People collect things they value, so let's collect writing ideas... because we value those, right?  That's the message this tip sends to kids.  This is another "writerly" habit... writers keep lists of ideas to write about one day. Because these "light bulbs" sometimes happen in a snap, I let my kids visit their idea lists any time an idea pops into their head (unless we're in the middle of something they absolutely can't miss).  It only takes a minute or two to jot down a quick idea and I want to empower them in this way so they'll develop this habit.  If I don't honor those moments when they happen, I'm sending the message that the collection of ideas isn't that important, plus they might forget the idea by the time writing workshop begins.  I always have Post-It Notes nearby, no matter where I am, so if I can't let a child go to their idea list (or a particular child might take forever and a day to jot down their idea), I'll quickly write their idea on a sticky note and tell them to go put it on their idea list.  That's a good win-win compromise for everyone. To piggyback on this tip, consider having a "Weekend Wrap Up" session on Monday mornings.  This is a good routine to get into to help children process their weekend, mining for ideas.  Also, let children share out their ideas, either in pairs, small groups, or to the whole class.  Kids get ideas from other kids and, often, one child's story will help another child remember something personal from their own weekend.  And last, think "therapy."  Writing can be very therapeutic.  I make sure I model all sorts of topics on my own idea list and I teach the children that I write about things that make me mad and things that make me sad, too.  I let them know that writing about these emotional moments in my life can help me feel better about them, so I make sure to have those ideas on my list, too.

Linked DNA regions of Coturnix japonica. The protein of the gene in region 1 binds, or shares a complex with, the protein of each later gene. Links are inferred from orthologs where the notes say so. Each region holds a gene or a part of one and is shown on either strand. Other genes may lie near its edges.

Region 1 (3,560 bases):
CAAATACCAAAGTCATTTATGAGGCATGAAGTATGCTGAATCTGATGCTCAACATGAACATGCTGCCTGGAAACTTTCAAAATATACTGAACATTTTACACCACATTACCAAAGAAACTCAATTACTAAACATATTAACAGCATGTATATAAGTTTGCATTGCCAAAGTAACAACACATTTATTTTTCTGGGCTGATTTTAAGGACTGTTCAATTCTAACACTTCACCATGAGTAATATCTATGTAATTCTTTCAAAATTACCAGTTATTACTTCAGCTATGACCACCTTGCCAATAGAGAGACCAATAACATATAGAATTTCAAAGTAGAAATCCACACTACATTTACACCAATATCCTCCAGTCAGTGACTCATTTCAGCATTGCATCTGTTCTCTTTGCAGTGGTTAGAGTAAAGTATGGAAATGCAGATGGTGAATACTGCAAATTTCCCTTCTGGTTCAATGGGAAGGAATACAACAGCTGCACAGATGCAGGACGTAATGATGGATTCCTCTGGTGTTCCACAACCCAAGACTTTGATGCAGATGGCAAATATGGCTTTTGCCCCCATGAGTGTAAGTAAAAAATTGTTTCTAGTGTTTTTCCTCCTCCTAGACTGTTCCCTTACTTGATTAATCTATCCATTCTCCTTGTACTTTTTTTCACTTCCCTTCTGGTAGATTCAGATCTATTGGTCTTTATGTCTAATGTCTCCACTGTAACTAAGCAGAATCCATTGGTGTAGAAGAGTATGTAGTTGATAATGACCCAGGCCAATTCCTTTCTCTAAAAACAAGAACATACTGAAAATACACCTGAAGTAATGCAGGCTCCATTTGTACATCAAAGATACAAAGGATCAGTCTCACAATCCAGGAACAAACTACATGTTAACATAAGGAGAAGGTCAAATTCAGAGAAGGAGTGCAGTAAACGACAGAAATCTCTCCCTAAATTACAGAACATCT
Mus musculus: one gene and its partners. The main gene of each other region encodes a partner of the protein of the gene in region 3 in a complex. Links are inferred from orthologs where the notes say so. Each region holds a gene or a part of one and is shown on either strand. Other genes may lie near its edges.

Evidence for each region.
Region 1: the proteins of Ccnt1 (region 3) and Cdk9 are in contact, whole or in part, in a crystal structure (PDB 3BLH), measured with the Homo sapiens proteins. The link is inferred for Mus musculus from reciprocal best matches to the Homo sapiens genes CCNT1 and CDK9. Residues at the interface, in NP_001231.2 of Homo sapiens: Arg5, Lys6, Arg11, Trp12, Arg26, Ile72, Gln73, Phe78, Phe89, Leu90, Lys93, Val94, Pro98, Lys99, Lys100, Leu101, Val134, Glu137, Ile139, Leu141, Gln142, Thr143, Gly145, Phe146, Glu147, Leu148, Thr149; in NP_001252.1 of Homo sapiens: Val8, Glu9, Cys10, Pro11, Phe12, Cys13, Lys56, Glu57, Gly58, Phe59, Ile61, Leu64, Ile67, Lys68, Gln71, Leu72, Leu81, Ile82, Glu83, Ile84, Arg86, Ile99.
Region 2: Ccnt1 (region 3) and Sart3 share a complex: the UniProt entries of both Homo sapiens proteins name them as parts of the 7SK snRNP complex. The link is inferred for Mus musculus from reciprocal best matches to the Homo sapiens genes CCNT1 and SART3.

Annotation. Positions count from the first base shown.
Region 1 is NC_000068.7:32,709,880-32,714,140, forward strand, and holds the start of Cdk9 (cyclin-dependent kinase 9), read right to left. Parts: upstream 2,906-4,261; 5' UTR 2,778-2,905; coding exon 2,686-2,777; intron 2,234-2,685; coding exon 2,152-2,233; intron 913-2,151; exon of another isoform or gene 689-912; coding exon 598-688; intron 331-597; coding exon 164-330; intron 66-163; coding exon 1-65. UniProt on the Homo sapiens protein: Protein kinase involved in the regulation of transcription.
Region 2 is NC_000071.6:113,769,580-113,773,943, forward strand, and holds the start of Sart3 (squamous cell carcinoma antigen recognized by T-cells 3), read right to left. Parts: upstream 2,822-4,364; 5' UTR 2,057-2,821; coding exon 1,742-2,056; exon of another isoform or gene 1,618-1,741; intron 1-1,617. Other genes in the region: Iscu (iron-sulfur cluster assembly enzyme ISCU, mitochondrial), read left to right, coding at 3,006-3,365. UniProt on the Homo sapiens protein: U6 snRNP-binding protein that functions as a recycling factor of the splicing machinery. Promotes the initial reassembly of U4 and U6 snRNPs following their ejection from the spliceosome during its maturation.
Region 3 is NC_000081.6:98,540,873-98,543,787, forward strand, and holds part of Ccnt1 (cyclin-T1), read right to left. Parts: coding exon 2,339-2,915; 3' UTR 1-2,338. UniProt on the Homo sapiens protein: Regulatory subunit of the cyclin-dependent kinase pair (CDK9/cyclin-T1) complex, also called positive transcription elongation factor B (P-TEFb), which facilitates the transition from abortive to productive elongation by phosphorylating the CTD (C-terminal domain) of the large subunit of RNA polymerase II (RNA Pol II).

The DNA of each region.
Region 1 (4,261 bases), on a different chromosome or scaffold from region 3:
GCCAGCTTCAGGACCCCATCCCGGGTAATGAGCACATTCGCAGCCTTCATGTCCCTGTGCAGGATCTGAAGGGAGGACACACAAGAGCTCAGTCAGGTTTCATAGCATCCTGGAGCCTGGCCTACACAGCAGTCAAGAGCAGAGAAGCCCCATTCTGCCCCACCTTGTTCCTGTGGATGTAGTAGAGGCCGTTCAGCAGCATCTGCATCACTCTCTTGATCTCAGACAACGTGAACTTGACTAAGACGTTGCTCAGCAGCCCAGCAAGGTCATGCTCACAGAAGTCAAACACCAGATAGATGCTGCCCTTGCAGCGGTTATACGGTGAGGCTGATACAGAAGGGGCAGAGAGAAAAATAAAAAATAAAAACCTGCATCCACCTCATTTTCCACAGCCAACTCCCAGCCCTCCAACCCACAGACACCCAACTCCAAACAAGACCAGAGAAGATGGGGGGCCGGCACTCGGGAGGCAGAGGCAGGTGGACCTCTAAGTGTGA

It's common to use children's literature as mentor texts, showing students how other authors begin their stories, use details, and include elaboration, but don't underestimate the power of stories with strong kid-topics to help your writers generate their own ideas. I spend a lot of time at the beginning of the year reading literature with topics I think the kids will relate to... fighting with friends or siblings, being afraid of something, learning how to do something for the first time, feeling jealous, being in trouble, etc.  Kevin Henkes is one go-to author for these types of kid-friendly stories, but there are many titles that would work. Gather your favorites and be prepared to use them at the beginning of the year as you're establishing the enthusiasm for your writing workshop.  Keep them displayed near a banner that reads:  Authors get good ideas from other authors, and keep a growing anchor chart of possible topics the kids can write about.  In our classroom, I might call something like jealousy a topic or a theme, but each writer has to claim their own story idea for that theme.  In other words, jealousy is not an idea, it's the overall theme.   My modeling might sound like this, "This Kevin Henkes story about Lilly reminds me of a time I was jealous over my own sister..."  I'll share the story briefly with my children and then write the idea down on my own list for later.  Then, I invite them to share out with a partner about a time they were jealous.  Sharing good literature and making time for them to talk helps them generate a lot of ideas right from the start.  By focusing on this at the beginning of the year, I establish on day one how important I think this writing behavior is.  I could teach anything on the first day of writing workshop... I choose to teach:  Writers collect ideas!